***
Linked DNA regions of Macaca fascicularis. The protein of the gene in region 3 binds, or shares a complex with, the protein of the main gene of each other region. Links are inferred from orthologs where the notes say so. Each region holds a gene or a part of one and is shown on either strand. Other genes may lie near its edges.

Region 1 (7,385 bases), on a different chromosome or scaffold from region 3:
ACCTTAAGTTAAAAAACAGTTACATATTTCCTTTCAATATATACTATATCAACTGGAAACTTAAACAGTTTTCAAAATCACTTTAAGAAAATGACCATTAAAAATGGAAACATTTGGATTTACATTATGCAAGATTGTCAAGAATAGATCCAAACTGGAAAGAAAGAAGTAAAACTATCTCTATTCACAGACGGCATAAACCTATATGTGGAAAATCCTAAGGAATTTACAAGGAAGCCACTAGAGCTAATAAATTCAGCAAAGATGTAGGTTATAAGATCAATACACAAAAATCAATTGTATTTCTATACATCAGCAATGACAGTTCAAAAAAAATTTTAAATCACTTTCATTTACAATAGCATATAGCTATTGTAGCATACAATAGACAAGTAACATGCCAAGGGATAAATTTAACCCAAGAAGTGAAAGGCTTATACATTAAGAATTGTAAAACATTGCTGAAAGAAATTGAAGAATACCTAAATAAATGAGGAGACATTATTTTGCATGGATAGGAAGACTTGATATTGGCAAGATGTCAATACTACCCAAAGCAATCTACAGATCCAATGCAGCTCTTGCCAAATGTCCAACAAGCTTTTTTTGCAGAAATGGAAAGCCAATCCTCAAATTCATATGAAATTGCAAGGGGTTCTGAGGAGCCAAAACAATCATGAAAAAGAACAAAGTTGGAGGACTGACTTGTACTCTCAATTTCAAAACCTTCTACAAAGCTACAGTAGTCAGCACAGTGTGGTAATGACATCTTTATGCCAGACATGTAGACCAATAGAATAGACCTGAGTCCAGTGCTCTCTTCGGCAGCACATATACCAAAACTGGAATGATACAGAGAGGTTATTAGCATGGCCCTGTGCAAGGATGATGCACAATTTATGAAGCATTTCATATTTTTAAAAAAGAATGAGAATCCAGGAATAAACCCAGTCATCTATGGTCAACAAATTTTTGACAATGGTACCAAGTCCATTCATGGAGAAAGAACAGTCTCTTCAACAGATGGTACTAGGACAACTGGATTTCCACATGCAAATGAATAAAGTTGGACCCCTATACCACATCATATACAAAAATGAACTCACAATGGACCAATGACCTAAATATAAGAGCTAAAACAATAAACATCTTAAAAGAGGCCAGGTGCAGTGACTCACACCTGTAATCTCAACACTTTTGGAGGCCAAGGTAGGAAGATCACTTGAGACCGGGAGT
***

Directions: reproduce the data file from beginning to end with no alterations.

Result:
Linked DNA regions of Macaca fascicularis. The protein of the gene in region 3 binds, or shares a complex with, the protein of the main gene of each other region. Links are inferred from orthologs where the notes say so. Each region holds a gene or a part of one and is shown on either strand. Other genes may lie near its edges.

Region 1 (7,385 bases), on a different chromosome or scaffold from region 3:
ACCTTAAGTTAAAAAACAGTTACATATTTCCTTTCAATATATACTATATCAACTGGAAACTTAAACAGTTTTCAAAATCACTTTAAGAAAATGACCATTAAAAATGGAAACATTTGGATTTACATTATGCAAGATTGTCAAGAATAGATCCAAACTGGAAAGAAAGAAGTAAAACTATCTCTATTCACAGACGGCATAAACCTATATGTGGAAAATCCTAAGGAATTTACAAGGAAGCCACTAGAGCTAATAAATTCAGCAAAGATGTAGGTTATAAGATCAATACACAAAAATCAATTGTATTTCTATACATCAGCAATGACAGTTCAAAAAAAATTTTAAATCACTTTCATTTACAATAGCATATAGCTATTGTAGCATACAATAGACAAGTAACATGCCAAGGGATAAATTTAACCCAAGAAGTGAAAGGCTTATACATTAAGAATTGTAAAACATTGCTGAAAGAAATTGAAGAATACCTAAATAAATGAGGAGACATTATTTTGCATGGATAGGAAGACTTGATATTGGCAAGATGTCAATACTACCCAAAGCAATCTACAGATCCAATGCAGCTCTTGCCAAATGTCCAACAAGCTTTTTTTGCAGAAATGGAAAGCCAATCCTCAAATTCATATGAAATTGCAAGGGGTTCTGAGGAGCCAAAACAATCATGAAAAAGAACAAAGTTGGAGGACTGACTTGTACTCTCAATTTCAAAACCTTCTACAAAGCTACAGTAGTCAGCACAGTGTGGTAATGACATCTTTATGCCAGACATGTAGACCAATAGAATAGACCTGAGTCCAGTGCTCTCTTCGGCAGCACATATACCAAAACTGGAATGATACAGAGAGGTTATTAGCATGGCCCTGTGCAAGGATGATGCACAATTTATGAAGCATTTCATATTTTTAAAAAAGAATGAGAATCCAGGAATAAACCCAGTCATCTATGGTCAACAAATTTTTGACAATGGTACCAAGTCCATTCATGGAGAAAGAACAGTCTCTTCAACAGATGGTACTAGGACAACTGGATTTCCACATGCAAATGAATAAAGTTGGACCCCTATACCACATCATATACAAAAATGAACTCACAATGGACCAATGACCTAAATATAAGAGCTAAAACAATAAACATCTTAAAAGAGGCCAGGTGCAGTGACTCACACCTGTAATCTCAACACTTTTGGAGGCCAAGGTAGGAAGATCACTTGAGACCGGGAGT